The Three E’s of Enterprise Data Strategy

One of the most common challenges organizations face when developing an enterprise data governance program is the presence of data silos or pockets of data initiatives scattered throughout the company with little to no association or collaboration of efforts. While many describe their data systems as “siloed,” the disjunction is less about the underlying technology and far more about the division created between lines of business. This is because the complexity in business processes and misunderstandings about the multiple purposes of data use typically result in disagreements and exclusionary data practices.

To create an organizational structure that promotes enterprise data efforts and does not foster silos, it is necessary to first understand the two functions of data practices: efficiency and effectiveness. The core purpose of these data practices differs so dramatically, there is no natural alignment. With the wrong organizational structure and leadership, the efficiency and effectiveness of data can quickly become opposing forces and wreak havoc on the business.

The efficiency of data focuses on reducing costs of data management, mitigating risks in data use, and optimizing technology for data access and availability. Success is a measure of speed and cost. Those who have roles in data efficiency are measured and incented on lowering expenses and eliminating unnecessary efforts. Because of this, people in roles of data efficiency are judicious and prudent and are more likely to say no to data “ideas” until a full business analysis is made.

The effectiveness of data is all about possibilities, opportunities, and capabilities. Effectiveness is often phrased as “getting things done.” There is little concern for process since the primary focus is on achieving a desired result. Data effectiveness is typically where the excitement for big data begins because the inclusion of big data capabilities presents fantastic opportunities. Data exploration and experimentation are core practices of those in roles of effectiveness. These individuals embrace failure and often see it as necessary on the path to success.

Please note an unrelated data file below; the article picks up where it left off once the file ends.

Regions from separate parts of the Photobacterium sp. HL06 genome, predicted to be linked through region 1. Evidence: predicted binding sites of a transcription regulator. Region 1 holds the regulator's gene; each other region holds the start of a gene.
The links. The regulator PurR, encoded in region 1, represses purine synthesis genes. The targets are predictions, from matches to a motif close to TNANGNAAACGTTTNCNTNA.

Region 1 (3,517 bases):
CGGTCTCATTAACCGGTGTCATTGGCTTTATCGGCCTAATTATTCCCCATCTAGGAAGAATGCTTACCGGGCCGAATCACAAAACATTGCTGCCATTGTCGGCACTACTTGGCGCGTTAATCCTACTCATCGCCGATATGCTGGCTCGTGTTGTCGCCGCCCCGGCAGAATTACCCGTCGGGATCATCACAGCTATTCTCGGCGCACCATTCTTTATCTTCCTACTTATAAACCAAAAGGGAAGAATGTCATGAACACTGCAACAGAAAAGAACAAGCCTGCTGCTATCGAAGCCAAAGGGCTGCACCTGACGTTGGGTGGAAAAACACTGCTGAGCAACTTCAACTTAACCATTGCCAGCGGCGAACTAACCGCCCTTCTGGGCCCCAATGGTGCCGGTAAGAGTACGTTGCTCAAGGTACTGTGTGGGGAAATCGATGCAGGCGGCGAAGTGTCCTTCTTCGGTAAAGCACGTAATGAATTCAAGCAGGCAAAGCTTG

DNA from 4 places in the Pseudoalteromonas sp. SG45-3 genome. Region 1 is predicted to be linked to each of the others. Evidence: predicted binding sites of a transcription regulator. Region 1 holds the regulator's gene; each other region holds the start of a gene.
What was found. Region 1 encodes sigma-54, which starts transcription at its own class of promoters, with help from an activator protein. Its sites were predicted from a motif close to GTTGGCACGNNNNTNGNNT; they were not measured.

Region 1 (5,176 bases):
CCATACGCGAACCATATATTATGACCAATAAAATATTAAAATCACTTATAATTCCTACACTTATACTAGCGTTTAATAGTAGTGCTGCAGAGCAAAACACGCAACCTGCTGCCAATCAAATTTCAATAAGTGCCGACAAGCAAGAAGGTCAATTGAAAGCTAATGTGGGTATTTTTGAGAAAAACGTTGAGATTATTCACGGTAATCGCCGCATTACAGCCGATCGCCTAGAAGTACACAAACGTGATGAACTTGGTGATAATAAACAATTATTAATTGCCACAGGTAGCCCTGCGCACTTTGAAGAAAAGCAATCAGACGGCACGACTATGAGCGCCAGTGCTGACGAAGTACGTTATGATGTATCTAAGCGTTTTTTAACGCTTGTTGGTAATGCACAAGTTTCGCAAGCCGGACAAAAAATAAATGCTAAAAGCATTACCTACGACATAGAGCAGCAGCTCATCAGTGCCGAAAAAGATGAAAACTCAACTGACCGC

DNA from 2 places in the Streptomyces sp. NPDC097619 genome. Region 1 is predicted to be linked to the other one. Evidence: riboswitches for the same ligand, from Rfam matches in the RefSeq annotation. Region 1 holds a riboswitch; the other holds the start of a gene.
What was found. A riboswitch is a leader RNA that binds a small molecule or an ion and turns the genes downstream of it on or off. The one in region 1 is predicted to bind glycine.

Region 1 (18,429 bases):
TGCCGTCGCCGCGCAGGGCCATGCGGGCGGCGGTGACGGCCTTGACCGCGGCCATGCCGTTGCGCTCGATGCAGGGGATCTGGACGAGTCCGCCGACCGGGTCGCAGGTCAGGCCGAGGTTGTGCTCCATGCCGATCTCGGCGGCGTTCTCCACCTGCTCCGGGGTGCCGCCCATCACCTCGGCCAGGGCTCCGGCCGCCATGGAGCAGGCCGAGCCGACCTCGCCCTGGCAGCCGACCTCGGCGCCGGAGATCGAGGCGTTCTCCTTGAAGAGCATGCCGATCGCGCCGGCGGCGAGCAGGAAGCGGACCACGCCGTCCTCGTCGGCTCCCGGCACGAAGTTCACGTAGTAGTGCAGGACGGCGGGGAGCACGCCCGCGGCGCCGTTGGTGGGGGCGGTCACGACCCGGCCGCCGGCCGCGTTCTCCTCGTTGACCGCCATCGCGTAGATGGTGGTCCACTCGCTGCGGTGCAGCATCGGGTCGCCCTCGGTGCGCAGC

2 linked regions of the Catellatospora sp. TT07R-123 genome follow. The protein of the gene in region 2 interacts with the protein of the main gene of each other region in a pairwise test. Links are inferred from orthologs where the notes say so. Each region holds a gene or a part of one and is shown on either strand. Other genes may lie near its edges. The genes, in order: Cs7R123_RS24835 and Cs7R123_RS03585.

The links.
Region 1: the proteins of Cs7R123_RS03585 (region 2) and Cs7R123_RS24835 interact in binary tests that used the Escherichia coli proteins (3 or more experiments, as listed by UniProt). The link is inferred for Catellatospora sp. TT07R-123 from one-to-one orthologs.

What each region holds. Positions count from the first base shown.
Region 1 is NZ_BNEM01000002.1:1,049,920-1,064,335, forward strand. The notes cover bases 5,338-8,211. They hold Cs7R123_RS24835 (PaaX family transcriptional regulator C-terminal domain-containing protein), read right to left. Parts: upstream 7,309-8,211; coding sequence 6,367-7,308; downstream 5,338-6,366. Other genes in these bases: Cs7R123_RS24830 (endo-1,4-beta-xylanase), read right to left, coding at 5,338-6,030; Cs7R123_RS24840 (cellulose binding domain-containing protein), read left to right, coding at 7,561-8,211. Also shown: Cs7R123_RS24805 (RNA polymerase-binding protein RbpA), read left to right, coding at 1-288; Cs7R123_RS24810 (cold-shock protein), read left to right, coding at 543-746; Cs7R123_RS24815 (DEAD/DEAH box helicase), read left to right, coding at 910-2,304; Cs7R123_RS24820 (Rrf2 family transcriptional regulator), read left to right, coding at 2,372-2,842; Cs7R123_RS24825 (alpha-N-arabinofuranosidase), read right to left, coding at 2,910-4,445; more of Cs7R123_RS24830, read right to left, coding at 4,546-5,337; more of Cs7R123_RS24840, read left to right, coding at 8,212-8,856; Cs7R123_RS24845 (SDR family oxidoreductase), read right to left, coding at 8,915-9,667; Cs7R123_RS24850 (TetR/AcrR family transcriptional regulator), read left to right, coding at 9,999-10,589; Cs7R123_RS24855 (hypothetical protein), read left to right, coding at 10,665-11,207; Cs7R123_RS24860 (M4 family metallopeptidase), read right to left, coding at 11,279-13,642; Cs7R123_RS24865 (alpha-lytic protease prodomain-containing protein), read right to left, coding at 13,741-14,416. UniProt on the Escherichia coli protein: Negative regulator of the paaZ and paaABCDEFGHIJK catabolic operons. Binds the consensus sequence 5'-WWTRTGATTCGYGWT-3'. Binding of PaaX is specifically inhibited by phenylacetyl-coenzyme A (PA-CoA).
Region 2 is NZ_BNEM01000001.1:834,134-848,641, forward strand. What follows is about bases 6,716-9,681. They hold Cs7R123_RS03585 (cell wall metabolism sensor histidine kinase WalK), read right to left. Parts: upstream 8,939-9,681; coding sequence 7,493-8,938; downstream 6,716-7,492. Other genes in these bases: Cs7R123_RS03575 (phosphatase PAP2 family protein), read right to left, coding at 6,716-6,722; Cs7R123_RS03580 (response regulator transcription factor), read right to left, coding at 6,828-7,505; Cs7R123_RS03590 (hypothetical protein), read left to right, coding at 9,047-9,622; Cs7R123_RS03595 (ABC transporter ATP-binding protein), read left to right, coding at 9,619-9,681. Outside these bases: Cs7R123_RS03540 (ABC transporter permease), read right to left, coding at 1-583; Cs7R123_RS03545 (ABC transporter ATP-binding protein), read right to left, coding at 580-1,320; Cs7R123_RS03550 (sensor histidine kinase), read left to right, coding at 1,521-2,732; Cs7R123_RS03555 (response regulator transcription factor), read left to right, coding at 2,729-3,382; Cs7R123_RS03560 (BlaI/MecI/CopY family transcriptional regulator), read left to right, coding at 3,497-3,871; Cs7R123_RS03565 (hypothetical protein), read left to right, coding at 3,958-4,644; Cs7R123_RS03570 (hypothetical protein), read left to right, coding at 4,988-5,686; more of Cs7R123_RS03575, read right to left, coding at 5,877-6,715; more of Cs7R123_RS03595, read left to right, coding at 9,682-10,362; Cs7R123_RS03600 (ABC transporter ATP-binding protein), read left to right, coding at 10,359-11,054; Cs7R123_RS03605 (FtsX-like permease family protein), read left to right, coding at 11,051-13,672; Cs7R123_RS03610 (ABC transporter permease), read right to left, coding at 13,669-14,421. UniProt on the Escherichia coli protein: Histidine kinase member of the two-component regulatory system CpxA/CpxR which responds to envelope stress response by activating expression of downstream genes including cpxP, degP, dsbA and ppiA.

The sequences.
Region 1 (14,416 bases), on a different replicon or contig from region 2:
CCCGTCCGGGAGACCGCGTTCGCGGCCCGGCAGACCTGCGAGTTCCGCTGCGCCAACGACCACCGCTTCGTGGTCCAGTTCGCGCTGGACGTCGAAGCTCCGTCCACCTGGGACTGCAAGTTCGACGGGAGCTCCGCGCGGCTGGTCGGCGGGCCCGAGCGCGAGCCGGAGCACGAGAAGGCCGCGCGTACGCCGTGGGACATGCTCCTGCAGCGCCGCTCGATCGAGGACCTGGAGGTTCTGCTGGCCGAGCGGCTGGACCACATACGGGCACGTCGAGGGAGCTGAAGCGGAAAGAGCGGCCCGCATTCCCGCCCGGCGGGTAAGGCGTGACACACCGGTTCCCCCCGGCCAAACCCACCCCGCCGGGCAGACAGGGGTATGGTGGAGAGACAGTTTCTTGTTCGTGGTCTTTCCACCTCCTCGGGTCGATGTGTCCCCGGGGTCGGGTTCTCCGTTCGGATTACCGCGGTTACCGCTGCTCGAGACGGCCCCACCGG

Combine the opposing forces of efficiency and effectiveness with the challenges of siloed business departments and you have the perfect storm for data chaos. Don’t take this the wrong way, though, because a healthy combination of efficiency and effectiveness is required for businesses to function successfully. It is a difficult balancing game because with too much of either side, you create new problems, especially in scale.

Peter Drucker, often hailed as the founder of modern management, once said, “There is surely nothing quite as useless as doing with great efficiency that which should not be done at all.” This is the trap of too much focus on efficiency within an organization. Whether executives heavily focused on financial reporting create the imbalance, there are too many roles of efficiency throughout the organization, or the culture is fixated on increasing margins, too much focus on optimization can stifle innovation, limit growth, and create an organization that is unable to adapt to change.

At the other end of the imbalance spectrum, if too much time and attention is given to effectiveness, the organization is put at greater risk. Because there is little focus on how projects are executed in “effective-heavy” businesses, costs are not monitored, standards are not created, and risk exposures are not considered. When the only goal is to achieve a specified, desired result, organizations tend to disregard or completely discard existing processes. The lack of monitoring, processes, or standards removes reuse potential and extensibility for future projects throughout the organization. Just because the business is “getting things done” does not mean tasks are being completed in the best manner.

Drucker also said: “Efficiency is doing things right; effectiveness is doing the right thing.” Getting the right balance of efficiency and effectiveness is the key to defining your data governance program and associated organizational structure. To extend Drucker’s premise, efficacy is doing the right things right. It is the extent to which a desired effect is achieved successfully. To realize data efficacy throughout the organization, the business must clearly define the desired effect (by the effectiveness folks), the measures that define success (by the efficiency folks), and then design the strategy to execute together.

The two functions of data practices are efficiency and effectiveness, but the core purpose of each differs so dramatically, there is no natural alignment.


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